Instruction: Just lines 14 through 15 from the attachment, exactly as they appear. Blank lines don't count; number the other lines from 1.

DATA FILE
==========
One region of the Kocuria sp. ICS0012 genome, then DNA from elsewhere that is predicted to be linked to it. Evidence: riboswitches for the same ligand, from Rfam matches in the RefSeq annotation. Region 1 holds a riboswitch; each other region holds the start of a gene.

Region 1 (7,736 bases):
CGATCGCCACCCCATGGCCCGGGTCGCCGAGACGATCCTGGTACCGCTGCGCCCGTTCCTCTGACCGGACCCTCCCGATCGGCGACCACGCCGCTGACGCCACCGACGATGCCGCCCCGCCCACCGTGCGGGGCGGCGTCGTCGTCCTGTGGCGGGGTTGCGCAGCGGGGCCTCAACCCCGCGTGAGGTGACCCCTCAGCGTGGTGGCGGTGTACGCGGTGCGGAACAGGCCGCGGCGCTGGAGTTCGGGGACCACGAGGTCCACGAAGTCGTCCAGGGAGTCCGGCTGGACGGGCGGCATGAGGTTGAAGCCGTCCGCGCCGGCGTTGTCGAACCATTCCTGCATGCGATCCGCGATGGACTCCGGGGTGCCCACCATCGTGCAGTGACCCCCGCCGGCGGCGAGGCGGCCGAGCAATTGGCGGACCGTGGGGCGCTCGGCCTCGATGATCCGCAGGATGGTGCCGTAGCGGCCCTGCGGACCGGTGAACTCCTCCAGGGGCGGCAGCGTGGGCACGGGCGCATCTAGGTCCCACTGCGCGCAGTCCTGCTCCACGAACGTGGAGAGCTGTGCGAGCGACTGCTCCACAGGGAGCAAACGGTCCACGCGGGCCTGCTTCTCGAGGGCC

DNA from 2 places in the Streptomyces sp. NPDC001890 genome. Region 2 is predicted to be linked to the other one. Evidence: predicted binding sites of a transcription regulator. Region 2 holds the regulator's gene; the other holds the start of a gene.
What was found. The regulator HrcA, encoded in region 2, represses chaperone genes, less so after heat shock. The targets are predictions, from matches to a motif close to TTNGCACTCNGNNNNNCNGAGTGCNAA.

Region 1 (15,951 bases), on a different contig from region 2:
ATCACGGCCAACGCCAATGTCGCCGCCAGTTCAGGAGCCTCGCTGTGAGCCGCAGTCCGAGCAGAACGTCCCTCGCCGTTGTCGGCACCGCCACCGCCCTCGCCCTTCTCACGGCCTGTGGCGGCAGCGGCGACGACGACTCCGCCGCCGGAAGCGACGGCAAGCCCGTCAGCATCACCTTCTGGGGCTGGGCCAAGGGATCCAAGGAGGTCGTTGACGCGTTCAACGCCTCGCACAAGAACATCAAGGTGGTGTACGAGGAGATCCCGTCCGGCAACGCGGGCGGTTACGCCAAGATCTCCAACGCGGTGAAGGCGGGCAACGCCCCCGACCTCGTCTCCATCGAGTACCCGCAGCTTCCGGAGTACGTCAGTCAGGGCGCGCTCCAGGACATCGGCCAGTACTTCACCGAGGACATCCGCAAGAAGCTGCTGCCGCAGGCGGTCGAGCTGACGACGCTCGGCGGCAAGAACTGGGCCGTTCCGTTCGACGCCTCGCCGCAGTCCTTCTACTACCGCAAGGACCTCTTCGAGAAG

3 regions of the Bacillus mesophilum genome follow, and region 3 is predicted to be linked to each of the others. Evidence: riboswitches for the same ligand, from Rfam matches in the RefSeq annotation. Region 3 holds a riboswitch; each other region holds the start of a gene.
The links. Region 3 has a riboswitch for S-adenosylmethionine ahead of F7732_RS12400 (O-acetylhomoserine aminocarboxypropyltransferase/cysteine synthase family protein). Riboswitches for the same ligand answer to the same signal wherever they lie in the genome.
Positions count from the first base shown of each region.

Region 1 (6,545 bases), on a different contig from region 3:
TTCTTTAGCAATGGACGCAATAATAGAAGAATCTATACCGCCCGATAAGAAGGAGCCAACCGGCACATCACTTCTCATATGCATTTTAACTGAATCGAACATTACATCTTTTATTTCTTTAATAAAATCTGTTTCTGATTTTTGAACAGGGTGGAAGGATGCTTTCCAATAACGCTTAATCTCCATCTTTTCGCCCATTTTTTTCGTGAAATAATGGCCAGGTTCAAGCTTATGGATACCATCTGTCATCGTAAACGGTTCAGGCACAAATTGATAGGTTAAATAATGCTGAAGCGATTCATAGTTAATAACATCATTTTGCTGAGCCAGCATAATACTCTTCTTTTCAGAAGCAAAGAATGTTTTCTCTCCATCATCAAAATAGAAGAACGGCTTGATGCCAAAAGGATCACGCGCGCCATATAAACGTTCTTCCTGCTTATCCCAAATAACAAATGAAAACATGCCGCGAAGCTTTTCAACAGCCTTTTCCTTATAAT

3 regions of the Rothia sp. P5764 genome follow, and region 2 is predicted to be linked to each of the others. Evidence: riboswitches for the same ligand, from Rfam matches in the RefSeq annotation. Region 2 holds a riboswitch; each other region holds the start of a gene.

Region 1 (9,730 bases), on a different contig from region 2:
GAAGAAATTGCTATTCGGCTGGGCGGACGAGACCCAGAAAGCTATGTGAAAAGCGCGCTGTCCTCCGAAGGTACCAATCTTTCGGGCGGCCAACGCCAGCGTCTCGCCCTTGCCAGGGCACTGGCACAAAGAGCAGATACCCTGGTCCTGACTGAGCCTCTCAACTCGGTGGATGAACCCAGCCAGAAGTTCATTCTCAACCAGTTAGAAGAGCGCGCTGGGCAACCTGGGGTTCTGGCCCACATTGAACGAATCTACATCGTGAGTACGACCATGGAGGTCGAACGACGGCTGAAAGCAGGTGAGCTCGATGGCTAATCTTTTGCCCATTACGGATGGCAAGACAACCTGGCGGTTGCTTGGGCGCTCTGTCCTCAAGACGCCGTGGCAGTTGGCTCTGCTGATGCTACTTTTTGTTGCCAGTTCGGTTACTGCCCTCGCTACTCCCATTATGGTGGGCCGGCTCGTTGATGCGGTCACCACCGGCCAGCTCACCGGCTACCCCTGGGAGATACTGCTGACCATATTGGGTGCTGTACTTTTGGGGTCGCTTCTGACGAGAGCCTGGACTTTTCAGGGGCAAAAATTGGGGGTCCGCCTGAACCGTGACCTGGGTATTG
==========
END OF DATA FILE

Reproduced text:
Region 1 (9,730 bases), on a different contig from region 2:
GAAGAAATTGCTATTCGGCTGGGCGGACGAGACCCAGAAAGCTATGTGAAAAGCGCGCTGTCCTCCGAAGGTACCAATCTTTCGGGCGGCCAACGCCAGCGTCTCGCCCTTGCCAGGGCACTGGCACAAAGAGCAGATACCCTGGTCCTGACTGAGCCTCTCAACTCGGTGGATGAACCCAGCCAGAAGTTCATTCTCAACCAGTTAGAAGAGCGCGCTGGGCAACCTGGGGTTCTGGCCCACATTGAACGAATCTACATCGTGAGTACGACCATGGAGGTCGAACGACGGCTGAAAGCAGGTGAGCTCGATGGCTAATCTTTTGCCCATTACGGATGGCAAGACAACCTGGCGGTTGCTTGGGCGCTCTGTCCTCAAGACGCCGTGGCAGTTGGCTCTGCTGATGCTACTTTTTGTTGCCAGTTCGGTTACTGCCCTCGCTACTCCCATTATGGTGGGCCGGCTCGTTGATGCGGTCACCACCGGCCAGCTCACCGGCTACCCCTGGGAGATACTGCTGACCATATTGGGTGCTGTACTTTTGGGGTCGCTTCTGACGAGAGCCTGGACTTTTCAGGGGCAAAAATTGGGGGTCCGCCTGAACCGTGACCTGGGTATTG